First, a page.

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Cutting-edge vehicle technology continues to evolve

Motor vehicle manufacturers are in a constant state of evolution when it comes to continuing improvements to keep consumers safe. A steady diet of innovations continues to drive the industry with the eventual goal of zero road fatalities.

Past safety features focused on crash protection for drivers and passengers. As time has gone on, these safeguards have grown in sophistication. Motor vehicles powered by electricity and fuel are also”drive” with unprecedented computer processing power.

The use of cameras, radar, automatic emergency braking, and blind-spot warning can protect both the occupants in the vehicle and those outside walking, biking, or driving in close proximity.

New technology includes:

Dooring prevention

The simple act of a driver or passenger opening a car door can result in calamitous consequences for bicyclists who either collide with it or veer into traffic to avoid that collision. Cities around the nation cite “dooring” as the cause of nearly 20 percent of crashes.”

In response, auto manufacturers are adding Safe Exit Assist. Sensors detect an oncoming vehicle from behind. If a car driver or bicyclist is approaching, visible and audio warnings will sound or disable the door from opening.

“Invisible” pedestrian protection

Pedestrian deaths are approaching 50 percent over the past decade. Last year saw more than 6,700 killed in accidents. Darkness accounts for 80 percent of fatalities. Even with cameras, poor lighting can undermine its effectiveness. Instead, thermal cameras are better able to identify pedestrians nearby.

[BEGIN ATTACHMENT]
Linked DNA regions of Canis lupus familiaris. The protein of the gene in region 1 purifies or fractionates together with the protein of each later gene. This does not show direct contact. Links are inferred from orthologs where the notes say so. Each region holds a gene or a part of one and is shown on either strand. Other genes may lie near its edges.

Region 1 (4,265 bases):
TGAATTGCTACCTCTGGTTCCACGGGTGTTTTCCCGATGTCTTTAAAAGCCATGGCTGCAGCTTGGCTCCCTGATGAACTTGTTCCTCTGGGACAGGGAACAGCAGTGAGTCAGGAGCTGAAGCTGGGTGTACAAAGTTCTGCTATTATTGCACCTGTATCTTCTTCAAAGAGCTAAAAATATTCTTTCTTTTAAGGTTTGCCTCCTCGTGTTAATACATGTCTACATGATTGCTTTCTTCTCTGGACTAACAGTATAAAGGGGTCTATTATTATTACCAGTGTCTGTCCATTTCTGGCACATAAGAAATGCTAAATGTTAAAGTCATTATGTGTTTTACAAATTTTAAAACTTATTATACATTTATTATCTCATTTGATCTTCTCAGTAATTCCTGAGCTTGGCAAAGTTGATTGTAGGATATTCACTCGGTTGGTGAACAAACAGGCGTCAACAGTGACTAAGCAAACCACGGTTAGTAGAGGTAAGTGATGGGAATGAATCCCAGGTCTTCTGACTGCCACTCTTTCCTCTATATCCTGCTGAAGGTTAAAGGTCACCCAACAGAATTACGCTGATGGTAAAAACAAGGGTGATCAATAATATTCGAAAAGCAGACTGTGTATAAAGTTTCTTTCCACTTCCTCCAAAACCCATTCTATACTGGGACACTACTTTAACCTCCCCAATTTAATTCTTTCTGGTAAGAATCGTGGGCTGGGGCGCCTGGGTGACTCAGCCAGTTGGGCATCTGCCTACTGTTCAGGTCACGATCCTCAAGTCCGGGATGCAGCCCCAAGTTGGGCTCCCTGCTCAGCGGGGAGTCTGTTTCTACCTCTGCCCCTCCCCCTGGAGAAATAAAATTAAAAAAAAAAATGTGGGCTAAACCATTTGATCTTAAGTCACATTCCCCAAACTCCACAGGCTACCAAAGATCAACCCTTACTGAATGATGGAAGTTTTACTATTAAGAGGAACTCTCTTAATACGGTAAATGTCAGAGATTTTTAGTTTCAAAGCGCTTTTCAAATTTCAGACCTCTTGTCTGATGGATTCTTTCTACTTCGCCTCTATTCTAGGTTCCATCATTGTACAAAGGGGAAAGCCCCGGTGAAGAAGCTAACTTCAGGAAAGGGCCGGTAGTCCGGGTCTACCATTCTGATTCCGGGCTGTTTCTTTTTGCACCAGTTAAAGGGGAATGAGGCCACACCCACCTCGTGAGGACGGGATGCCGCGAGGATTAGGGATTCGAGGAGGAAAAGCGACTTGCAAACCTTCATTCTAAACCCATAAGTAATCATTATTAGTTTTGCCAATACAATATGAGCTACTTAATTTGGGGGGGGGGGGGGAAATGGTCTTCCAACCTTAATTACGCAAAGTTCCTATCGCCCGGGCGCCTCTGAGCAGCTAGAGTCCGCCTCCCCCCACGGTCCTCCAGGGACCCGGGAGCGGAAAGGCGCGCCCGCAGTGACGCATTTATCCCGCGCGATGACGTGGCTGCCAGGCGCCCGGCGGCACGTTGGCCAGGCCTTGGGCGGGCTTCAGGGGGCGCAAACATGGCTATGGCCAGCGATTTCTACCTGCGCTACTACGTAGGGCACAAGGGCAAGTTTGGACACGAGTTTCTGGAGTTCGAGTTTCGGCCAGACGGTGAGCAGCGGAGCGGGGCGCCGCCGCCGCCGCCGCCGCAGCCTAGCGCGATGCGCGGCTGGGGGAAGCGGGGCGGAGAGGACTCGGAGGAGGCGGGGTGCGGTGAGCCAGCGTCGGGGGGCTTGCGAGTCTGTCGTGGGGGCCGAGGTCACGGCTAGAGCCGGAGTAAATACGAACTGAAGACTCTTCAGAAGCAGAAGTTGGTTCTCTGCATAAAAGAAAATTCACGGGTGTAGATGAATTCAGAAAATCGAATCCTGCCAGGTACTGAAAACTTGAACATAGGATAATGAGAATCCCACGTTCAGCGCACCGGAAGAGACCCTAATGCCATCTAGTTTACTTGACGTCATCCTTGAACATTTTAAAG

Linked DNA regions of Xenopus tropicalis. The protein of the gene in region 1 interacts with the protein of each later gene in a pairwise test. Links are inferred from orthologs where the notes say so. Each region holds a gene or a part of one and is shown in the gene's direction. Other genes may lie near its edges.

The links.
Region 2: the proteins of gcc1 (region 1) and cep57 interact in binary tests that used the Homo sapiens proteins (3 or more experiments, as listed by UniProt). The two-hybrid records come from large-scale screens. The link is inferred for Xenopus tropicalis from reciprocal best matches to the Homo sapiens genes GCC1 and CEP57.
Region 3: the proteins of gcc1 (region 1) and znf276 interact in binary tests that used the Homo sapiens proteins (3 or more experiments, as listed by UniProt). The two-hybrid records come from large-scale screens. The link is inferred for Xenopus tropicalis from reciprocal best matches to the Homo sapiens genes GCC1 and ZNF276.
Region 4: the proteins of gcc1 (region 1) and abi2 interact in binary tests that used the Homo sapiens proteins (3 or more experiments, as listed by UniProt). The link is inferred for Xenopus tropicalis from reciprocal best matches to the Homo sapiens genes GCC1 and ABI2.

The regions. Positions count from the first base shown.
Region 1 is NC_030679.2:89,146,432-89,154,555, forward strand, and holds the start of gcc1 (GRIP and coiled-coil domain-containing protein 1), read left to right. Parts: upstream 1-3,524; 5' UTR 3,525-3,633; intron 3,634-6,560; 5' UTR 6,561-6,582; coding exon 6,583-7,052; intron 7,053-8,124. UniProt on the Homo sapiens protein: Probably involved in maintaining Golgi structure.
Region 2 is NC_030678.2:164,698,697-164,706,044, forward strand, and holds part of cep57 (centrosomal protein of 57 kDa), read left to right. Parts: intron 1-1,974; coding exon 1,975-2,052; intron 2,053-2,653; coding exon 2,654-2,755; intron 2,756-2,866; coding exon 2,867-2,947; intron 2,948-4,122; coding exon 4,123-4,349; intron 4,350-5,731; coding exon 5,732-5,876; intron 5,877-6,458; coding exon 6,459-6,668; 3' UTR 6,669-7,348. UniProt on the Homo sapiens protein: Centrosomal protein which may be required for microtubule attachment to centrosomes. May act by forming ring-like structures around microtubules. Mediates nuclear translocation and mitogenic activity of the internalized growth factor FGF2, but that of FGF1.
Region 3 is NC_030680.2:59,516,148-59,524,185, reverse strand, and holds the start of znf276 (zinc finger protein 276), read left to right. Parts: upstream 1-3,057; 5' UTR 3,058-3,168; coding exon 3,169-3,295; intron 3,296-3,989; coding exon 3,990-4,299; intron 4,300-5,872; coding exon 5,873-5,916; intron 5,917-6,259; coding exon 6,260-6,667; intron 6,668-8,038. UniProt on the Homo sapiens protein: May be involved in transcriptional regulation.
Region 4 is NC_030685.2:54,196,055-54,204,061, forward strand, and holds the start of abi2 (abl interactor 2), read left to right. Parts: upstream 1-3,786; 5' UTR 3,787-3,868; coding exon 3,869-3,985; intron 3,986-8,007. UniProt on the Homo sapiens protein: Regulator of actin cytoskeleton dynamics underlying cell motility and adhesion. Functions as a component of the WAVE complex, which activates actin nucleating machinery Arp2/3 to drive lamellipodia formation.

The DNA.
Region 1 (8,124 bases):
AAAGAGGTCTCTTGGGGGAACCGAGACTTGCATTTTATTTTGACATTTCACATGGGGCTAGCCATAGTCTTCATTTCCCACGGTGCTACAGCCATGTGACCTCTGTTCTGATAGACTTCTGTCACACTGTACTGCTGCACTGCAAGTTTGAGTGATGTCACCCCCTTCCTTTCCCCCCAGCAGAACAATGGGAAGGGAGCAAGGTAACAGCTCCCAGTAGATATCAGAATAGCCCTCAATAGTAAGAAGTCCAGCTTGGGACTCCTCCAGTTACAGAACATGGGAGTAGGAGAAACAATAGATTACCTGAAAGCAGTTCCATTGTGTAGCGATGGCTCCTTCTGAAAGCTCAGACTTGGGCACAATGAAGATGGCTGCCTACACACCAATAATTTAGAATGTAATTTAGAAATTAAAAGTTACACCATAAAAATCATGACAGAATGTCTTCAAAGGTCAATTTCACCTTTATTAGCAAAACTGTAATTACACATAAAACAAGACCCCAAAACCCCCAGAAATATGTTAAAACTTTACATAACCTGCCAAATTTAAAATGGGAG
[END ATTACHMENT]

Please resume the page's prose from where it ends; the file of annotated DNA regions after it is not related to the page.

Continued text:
Thermal cameras sense the heat emanating from the person. Initial testing shows that pedestrian detection is at 100 percent in darkness. The technology can be combined with other cameras to achieve what the industry refers to as “sensor fusion.”

Preventing hot car fatalities

According to the National Safety Council, an average of nearly 40 children under 15 die every year due to heatstroke caused by being left in a parked car on hot days. Rear-seat reminder systems and ultrasonic sensors that detect motion are currently used to prevent these “oversights” by drivers.

Combining radar with motion detection can create a more sensitive system that scans the entire car, identifying sleeping children’s chest movements as they breathe. It can also detect pets left in cargo areas by mistake. Warnings take the form of both visual and audio. Drivers can also receive alerts on their cell phones.

While accidents will still occur, the objective of the technology is to minimize, if not end, death due to motor vehicle crashes.

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